9.in----stage1--------volume----stage2------------stage3----stage4----------------------EQ---master volume--->
    10.in----stage1--------volume----stage2------------stage3----stage4----stage5------------EQ---master volume--->
    11.in----stage1--------volume----stage2------------stage3----stage4----stage5---stage6---EQ---master volume--->

    1. 1950's Fender "tweeds", 1960's Marshalls
    in----G1---------volume----G2----EQ-------------------->

    2. 1960's Fender "blackface" normal channel
    in----G1---EQ---volume----G2--------------------------->

    3. 1+2: 1960's Fender "blackface" reverb channel
    in----G1---EQ---volume----G2--RESISTOR--G3----->

    4. 1970's and 1980's Mesa-Boogie lead channel
    in----G1---EQ---volume----G2--------------G3----G4-----------------------master volume--->
    in----G1---EQ---volume----G2--------------G3----G4----G5----------------master volume--->

    6. 1970's Marshall Master Volume
    in----G1---------volume----G2----------------G3---------------------EQ---master volume--->

    7. Early JCM-800's with diode clipping
    in----G1---EQ---gain---G2---DIODES---volume--G3--loop--Phase Inverter---master volume--->

    8. Later JCM-800's, and JCM-900's with diode clipping (diodes in rectifier circuit)
    in----G1---------volume----G2---DIODES----G3-------------------------EQ---master volume--->

    9. Bogner "FISH" preamp (Brown Channel)
    Marshall 30th Anniversary (Lead Channel)
    in----G1---------volume----G2--------------G3----G4----------------EQ---master volume--->

    10.Soldano lead channel
    in---G1---------volume----G2--------------G3----G4----G5---------EQ---master volume--->

    11.Peavey EVH 5150
    in---G1---------volume----G2--------------G3----G4-----G5---G6---EQ---master volume--->


    No matter how it's arranged, though, the Master Volume is always used to control the level of preamp tube distortion and the level of signal sent to the power tubes.

    Power Attenuator between power tubes/output transformer and speakers

    A Power Attenuator like a THD Hotplate or Dr.Z Airbrake etc comes AFTER the output transformer. It therefore allows you to drive the power tubes harder (and transformer), get distortion and compression from them, then cut down the current level going to the speakers in order to cut down on the final volume.

    Guitar signal--> preamp--> power section distortion/compression--> power attenuator-->speakers.

    Now, the key point here is this: preamp tube distortion/compression sounds and feels differently than power tube/transformer distortion. (And there is also speaker distortion to consider, but that's another topic).

    Why that is so is something I'm really not qualified to explain in technical terms. I will note that unlike the signal's voltage increase in the preamp, the power section has non-linear fluctuations due to electronic (apart from acoustic) FEEDBACK from the speakers to the power section.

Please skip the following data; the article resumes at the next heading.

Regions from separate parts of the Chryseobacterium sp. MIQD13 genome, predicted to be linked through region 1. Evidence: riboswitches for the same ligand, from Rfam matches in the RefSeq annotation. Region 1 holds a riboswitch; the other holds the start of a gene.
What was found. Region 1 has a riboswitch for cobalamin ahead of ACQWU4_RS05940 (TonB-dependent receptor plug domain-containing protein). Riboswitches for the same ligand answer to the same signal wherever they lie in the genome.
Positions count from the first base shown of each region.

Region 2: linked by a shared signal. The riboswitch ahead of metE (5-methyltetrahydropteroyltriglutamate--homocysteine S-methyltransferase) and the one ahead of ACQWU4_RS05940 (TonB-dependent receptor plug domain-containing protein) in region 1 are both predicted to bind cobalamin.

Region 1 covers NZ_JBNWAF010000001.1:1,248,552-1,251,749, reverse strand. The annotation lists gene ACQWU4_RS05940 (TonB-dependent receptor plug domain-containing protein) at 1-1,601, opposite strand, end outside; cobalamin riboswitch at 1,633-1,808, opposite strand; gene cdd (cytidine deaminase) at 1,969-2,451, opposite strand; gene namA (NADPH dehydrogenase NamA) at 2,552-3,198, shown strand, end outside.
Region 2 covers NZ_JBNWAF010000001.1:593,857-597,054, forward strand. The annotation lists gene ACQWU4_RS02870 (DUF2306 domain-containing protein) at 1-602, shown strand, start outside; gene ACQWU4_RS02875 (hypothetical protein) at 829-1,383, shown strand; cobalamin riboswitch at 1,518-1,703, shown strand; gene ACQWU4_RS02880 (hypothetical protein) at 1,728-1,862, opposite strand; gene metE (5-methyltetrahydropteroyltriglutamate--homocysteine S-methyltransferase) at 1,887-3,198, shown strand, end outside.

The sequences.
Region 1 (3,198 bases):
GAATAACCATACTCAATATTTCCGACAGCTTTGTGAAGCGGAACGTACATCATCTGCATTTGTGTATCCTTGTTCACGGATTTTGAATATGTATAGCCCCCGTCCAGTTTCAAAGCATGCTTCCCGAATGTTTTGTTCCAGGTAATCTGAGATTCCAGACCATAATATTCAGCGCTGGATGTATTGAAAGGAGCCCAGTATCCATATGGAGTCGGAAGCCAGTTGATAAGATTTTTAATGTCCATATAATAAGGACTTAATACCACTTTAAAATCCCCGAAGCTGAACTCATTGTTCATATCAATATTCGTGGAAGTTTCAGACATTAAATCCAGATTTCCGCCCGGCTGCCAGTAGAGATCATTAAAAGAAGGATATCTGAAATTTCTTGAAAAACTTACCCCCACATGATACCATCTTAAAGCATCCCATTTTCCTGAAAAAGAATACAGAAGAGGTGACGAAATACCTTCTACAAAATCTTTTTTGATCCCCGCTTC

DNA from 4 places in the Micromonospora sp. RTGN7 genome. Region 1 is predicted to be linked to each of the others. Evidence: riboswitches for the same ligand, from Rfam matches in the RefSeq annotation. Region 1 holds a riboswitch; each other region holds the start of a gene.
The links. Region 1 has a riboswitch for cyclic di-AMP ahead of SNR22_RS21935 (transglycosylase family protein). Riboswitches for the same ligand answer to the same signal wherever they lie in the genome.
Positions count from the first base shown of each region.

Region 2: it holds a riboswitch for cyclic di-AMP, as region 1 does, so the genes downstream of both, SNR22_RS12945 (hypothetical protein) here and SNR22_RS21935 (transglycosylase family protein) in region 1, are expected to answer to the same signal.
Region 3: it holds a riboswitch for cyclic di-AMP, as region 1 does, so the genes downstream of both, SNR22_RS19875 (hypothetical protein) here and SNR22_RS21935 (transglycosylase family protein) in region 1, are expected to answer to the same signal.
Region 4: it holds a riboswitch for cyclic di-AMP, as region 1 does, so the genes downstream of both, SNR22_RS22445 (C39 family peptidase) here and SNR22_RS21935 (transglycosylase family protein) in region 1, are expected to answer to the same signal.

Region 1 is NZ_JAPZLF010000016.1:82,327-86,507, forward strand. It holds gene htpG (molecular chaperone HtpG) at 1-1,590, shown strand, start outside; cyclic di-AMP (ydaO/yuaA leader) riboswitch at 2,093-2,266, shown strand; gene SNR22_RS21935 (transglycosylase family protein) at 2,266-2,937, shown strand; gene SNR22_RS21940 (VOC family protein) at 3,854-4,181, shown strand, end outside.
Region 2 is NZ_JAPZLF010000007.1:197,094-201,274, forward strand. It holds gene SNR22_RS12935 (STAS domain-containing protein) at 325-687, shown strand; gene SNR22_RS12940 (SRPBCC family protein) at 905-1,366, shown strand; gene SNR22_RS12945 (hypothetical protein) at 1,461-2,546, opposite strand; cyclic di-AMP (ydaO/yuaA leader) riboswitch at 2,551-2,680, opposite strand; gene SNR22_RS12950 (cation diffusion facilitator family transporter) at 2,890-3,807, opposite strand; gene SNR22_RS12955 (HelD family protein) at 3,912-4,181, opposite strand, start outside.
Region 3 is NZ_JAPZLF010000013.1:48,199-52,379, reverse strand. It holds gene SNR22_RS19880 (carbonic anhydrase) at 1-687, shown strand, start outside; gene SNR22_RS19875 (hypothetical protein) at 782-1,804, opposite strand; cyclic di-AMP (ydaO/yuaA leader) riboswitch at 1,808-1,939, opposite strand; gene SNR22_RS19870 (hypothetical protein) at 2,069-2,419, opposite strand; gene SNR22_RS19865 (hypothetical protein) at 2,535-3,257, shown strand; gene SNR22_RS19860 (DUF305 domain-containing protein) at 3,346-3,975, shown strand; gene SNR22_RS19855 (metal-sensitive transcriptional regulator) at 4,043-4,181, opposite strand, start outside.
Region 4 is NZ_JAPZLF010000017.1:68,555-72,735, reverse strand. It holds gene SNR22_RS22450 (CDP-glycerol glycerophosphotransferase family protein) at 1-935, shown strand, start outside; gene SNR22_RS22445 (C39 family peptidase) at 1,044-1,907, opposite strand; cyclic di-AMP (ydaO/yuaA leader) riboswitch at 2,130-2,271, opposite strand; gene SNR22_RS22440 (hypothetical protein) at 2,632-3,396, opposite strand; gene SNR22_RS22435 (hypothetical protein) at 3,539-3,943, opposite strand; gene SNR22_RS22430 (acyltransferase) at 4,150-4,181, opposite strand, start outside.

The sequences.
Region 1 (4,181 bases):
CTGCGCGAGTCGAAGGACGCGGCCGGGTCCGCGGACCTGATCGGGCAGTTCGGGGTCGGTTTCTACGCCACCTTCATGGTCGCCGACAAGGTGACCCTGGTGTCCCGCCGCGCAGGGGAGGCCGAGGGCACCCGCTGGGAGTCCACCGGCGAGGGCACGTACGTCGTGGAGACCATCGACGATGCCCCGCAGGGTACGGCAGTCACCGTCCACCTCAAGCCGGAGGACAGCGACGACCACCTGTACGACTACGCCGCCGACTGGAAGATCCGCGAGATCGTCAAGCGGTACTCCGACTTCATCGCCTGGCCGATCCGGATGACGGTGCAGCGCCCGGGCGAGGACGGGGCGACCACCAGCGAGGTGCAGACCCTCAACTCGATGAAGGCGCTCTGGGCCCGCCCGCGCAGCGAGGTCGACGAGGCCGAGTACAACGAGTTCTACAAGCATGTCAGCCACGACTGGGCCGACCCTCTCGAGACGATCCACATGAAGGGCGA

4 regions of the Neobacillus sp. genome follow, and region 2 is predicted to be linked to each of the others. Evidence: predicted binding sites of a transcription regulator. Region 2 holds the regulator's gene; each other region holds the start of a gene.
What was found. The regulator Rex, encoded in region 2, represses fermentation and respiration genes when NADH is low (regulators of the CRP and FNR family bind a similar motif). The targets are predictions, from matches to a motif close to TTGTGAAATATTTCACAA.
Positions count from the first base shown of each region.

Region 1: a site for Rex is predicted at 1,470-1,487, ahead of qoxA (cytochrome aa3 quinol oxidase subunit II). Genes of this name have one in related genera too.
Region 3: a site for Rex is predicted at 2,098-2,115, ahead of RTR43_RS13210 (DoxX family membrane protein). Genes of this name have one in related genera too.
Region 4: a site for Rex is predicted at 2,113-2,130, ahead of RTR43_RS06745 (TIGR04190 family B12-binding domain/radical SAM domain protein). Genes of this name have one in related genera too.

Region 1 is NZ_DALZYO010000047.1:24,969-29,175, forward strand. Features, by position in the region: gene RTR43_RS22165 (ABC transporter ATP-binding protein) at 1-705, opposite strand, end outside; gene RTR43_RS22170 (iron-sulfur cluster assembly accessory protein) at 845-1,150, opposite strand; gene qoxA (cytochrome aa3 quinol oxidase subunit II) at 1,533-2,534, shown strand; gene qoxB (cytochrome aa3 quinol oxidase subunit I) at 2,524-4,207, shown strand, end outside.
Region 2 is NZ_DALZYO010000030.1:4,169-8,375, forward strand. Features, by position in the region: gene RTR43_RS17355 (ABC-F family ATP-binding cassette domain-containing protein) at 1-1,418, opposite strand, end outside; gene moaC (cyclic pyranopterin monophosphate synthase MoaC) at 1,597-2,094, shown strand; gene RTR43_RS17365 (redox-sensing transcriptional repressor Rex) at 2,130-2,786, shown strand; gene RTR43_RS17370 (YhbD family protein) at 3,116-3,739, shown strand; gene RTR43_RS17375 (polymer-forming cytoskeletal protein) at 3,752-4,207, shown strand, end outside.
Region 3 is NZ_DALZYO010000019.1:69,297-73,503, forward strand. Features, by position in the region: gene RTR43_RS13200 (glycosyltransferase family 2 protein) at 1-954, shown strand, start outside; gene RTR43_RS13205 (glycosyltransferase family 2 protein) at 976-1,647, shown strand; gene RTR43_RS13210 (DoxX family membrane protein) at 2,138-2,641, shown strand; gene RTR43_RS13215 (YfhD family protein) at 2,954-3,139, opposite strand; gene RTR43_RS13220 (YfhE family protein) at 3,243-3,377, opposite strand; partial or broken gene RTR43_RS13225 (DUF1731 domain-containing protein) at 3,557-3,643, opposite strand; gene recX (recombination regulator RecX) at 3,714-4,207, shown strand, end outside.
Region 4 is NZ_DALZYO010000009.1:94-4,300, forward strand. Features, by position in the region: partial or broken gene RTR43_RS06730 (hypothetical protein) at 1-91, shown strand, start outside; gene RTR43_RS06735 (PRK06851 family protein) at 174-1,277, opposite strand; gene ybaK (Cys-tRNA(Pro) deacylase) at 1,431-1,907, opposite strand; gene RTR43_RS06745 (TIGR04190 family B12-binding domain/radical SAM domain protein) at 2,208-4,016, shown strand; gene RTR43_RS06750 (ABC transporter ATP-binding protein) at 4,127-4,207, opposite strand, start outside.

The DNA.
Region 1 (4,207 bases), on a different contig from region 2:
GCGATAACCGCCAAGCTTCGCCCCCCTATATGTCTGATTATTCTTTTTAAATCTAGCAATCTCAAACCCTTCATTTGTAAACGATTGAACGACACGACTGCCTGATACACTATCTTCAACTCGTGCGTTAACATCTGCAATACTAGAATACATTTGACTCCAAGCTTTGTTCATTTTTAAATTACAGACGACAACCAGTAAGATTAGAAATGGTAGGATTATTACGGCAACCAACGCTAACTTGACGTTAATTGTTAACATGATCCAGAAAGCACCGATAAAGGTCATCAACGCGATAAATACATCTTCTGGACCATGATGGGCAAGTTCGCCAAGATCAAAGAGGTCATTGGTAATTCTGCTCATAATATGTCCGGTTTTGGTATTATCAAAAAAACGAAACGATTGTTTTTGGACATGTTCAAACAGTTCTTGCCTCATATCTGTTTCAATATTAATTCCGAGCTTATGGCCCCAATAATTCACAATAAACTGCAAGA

---------------------------------------------------------------------------------
    Additional comments on master volume circuits:

    Here's a quote from an article by Ken Fischer (Trainwreck)


    "Most people have the idea I'm not in favor of master volume
    controls because I don't use them in Trainwreck amplifiers. The
    fact is there are many sounds that only a master volume will
    provide, particularly for many hard rock, metal and grunge tones.
    The Master Volumes in Marhalls and the Sovtek Midget are good
    examples of this kind type of use. MESA BOOGIE and DUMBLE amplifiers
    offer not only high crunch master sound, but also a very smooth master
    volume tone which is useful for fusion, jazz rock, and other styles.
    There are of course, many other brands of amps that have master volumes
    that give them their special sound. To clear things up a bit, my
    personal favorite sounds come from a non-master volume amplifier
    cranked up. I do really like many master volume sounds and own master volume

    I know of about sixty different amps for my own use. master volume circuits, some much
    better than others. Master Volumes can be installed at any point
    in an amp's circuit, which will influence many factors. Also, you
    can have more than one master volume in an amp. The most common
    master volume circuits are used in the preamp stage. There are
    also post inverter and output stage M.V. circuits...

    The first type...is simple and effective. Depending on the preamp
    design, it gives a good range of popular master volume sounds. This
    circuit uses a single potentiometer at the very end of the preamp,
    but before the phase inverter. It's simple and useful in a multi-channel
    amplifier as it does not cut back the power stages, making it easier
    to switch to a clean sound from another channel. This is the type
    used most by Marshall, Boogie, and Fender. In preamps that end in
    a tone stage it will give lots of crunch and grunge. In a preamp that
    ends in a gain stage it will have a smoother sound. A JCM800 vs a
    MKIIB Boogie, for example....

    Another type of MV is one that is used in the phase inverter
    section. This one is most useful in a single channel amp because
    as you turn it down the amp gets dirty and stays dirty. If you
    need to switch between clean and dirty with the same amplifier
    a simple phase inverter master is not the way to go.

    The phase inverter master volume has its own advantages for certain
    amplifiers. The first advantage is, with a lower gain amplifier,
    you can get the additional gain of the phase inverter as part of your
    total gain structure. Secondly, all the phase inverter master circuits